There’s a tyre wall on the Lotus test track. It borders the edge of ‘the circle’, a section of the track that (as the name suggests) is a roundabout that can either be used for drifting practice, or becomes a tricky part of the overall track.
For those few metres of tarmac before you enter the circle, there is little or no room for error. Or rather there is plenty of room for error, most of it involving fibreglass splinters and a hospital stay.
At 5pm on Saturday, I was approaching the circle in a Lotus Elise S at about 60mph in third, with Dave the chassis engineer sat next to me trying not to look nervous.
Brake hard, shift down to second with some liberal heeling and toeing to keep the car balanced, swing it round the circle and take a wide line out to use the whole of the track and ensure you’re well into third by the time you hit the next complex of winding corners. And take a deep breath before you get to the mixed delights of the chicane.
Lotus is a great institute for more than the obvious reasons.
Lotus is a place where you can revel in the delights of a company that has achieved international success, makes some of the best drivers cars in the world, but that serves up tea and cake in a slightly rickety building in the middle of nowhere, and that relies on the bountiful talents of ordinary blokes named Dave and Al to teach you the finer points of yaw rate and oversteer.
Try rolling up at Stuttgart for a tour around the factory and a lesson on the test track in a Porsche, and unless you’re name is Martin Winterkorn you will probably be arrested and given into the care of a man named Hanz and his box of latex gloves.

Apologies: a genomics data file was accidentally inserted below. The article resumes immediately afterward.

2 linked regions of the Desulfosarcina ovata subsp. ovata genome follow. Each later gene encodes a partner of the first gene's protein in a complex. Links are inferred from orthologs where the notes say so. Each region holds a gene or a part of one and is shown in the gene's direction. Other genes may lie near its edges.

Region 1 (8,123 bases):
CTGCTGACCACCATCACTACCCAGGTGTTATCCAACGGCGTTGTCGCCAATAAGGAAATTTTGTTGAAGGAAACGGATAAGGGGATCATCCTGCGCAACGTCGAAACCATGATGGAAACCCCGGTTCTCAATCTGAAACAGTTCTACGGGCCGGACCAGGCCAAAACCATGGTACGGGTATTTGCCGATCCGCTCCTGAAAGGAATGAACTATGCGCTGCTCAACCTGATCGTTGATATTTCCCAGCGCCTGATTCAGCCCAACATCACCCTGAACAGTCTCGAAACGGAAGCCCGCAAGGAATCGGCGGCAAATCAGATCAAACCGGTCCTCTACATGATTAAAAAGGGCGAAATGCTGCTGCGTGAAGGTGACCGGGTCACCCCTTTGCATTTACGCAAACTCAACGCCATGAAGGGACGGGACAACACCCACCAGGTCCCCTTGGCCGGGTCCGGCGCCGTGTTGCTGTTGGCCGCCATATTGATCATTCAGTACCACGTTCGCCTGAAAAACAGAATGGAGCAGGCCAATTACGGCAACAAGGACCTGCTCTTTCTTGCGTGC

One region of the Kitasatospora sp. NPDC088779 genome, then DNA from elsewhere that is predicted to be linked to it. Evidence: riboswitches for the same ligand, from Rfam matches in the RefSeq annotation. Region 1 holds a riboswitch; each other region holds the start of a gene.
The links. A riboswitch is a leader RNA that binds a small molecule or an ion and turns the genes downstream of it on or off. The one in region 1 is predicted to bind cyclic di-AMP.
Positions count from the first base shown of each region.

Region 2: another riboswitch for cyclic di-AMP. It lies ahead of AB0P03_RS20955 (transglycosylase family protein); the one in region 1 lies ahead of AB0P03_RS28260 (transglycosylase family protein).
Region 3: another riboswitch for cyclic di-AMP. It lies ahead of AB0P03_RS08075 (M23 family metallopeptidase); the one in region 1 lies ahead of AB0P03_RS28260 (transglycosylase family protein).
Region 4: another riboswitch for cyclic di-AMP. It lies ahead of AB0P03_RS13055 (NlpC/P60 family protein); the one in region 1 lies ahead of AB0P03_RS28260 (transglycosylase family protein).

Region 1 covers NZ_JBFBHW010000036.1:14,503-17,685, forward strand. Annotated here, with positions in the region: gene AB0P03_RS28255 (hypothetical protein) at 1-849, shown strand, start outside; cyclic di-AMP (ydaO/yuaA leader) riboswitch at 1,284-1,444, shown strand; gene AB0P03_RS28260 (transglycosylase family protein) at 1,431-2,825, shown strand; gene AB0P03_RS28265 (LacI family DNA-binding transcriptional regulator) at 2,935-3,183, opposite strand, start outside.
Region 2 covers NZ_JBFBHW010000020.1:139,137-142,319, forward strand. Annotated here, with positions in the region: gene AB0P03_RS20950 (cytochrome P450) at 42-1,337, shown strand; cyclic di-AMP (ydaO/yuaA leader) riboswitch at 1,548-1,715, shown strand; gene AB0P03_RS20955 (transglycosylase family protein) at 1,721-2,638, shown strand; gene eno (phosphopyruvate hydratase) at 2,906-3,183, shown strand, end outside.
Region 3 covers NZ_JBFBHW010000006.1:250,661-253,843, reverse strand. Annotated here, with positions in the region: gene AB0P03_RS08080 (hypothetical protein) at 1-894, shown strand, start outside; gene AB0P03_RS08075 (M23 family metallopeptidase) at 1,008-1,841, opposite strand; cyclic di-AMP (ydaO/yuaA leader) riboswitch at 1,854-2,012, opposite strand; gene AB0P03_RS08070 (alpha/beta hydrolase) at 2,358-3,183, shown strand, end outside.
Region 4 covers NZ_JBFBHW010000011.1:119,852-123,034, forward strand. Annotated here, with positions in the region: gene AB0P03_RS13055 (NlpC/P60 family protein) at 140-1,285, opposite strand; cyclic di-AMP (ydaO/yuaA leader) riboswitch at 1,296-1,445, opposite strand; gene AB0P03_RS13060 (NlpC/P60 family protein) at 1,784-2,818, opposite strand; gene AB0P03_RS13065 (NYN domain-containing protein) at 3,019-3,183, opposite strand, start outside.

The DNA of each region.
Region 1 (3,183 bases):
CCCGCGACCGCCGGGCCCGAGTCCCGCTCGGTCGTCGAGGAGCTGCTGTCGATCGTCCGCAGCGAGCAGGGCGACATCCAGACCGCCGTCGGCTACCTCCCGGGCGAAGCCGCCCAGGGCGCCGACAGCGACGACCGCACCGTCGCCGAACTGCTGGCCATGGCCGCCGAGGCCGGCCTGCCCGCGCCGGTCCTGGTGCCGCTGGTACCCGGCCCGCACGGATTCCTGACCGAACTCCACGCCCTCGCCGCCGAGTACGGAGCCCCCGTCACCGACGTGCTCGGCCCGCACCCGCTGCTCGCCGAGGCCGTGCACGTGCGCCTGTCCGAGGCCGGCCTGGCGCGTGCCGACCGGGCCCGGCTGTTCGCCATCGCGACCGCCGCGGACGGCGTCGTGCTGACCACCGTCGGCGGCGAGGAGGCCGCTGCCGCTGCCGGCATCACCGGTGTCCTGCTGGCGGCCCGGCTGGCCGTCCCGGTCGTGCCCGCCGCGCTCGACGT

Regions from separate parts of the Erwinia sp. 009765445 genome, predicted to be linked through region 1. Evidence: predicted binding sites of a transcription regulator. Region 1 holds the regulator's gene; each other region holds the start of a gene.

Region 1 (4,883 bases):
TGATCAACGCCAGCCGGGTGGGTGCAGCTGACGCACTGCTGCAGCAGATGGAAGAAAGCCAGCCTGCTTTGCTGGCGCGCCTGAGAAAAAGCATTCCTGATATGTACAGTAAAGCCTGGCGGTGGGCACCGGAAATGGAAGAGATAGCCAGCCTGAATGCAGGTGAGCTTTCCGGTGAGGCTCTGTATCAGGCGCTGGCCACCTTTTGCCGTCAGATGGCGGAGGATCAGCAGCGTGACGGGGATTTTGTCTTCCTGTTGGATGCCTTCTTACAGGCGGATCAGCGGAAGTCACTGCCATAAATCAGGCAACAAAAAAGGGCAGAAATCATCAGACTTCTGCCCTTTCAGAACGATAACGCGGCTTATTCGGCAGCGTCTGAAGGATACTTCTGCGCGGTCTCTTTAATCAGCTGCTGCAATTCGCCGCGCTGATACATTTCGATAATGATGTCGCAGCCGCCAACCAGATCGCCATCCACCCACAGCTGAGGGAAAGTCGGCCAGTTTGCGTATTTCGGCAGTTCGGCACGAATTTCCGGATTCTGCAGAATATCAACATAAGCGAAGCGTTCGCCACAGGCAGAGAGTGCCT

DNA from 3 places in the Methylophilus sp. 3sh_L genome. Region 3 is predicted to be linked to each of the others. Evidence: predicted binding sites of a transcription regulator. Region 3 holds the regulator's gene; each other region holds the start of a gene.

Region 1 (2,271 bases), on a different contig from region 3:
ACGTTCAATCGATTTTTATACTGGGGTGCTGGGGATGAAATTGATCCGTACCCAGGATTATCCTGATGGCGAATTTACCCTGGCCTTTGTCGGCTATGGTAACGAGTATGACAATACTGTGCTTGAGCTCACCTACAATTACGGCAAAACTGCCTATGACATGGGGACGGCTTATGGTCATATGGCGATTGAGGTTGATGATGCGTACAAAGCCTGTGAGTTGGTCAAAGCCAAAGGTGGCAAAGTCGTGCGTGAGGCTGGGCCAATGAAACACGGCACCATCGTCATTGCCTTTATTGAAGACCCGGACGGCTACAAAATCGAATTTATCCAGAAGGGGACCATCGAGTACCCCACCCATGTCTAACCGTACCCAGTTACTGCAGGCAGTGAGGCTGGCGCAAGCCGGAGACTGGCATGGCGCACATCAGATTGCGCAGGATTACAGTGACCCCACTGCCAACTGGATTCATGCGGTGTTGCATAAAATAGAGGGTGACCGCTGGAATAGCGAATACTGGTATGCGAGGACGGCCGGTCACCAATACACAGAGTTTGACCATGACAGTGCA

You can do exactly this at Lotus (the driving and factory tour, not the Latex gloves). As a result of all the work they’ve done training industry types over the years, they’ve decided to put the skills of Dave and co. to use teaching the public.
The Lotus Driving Academy works in four tiers. Bronze will cost £299 and get you a look at the production line and historic car restorations, teach you the basics of car control in an Elise, plus some laps of the track with one-on-one tuition.
The £499 Silver package progresses to a bit more technical on-track stuff, including some very extreme braking tests, and eventually the chance to drive the test track under one-on-one tuition.
Gold takes it even further for £799 and for £1299 you can do the Platinum course, which is pretty much whatever you want it to be from high-speed track driving, the effects of different suspension set-ups, and even Police tuition in road driving.
It’s a simple, effective series of driving courses that are flexible enough to benefit any individual. More than that, it’s an opportunity to get to know a company and the cars it produces which together sit right at the top of my things to be patriotic about, alongside Stephen Fry, Goodwood, David Attenborough and the Great British Roast Dinner. Rule Britannia.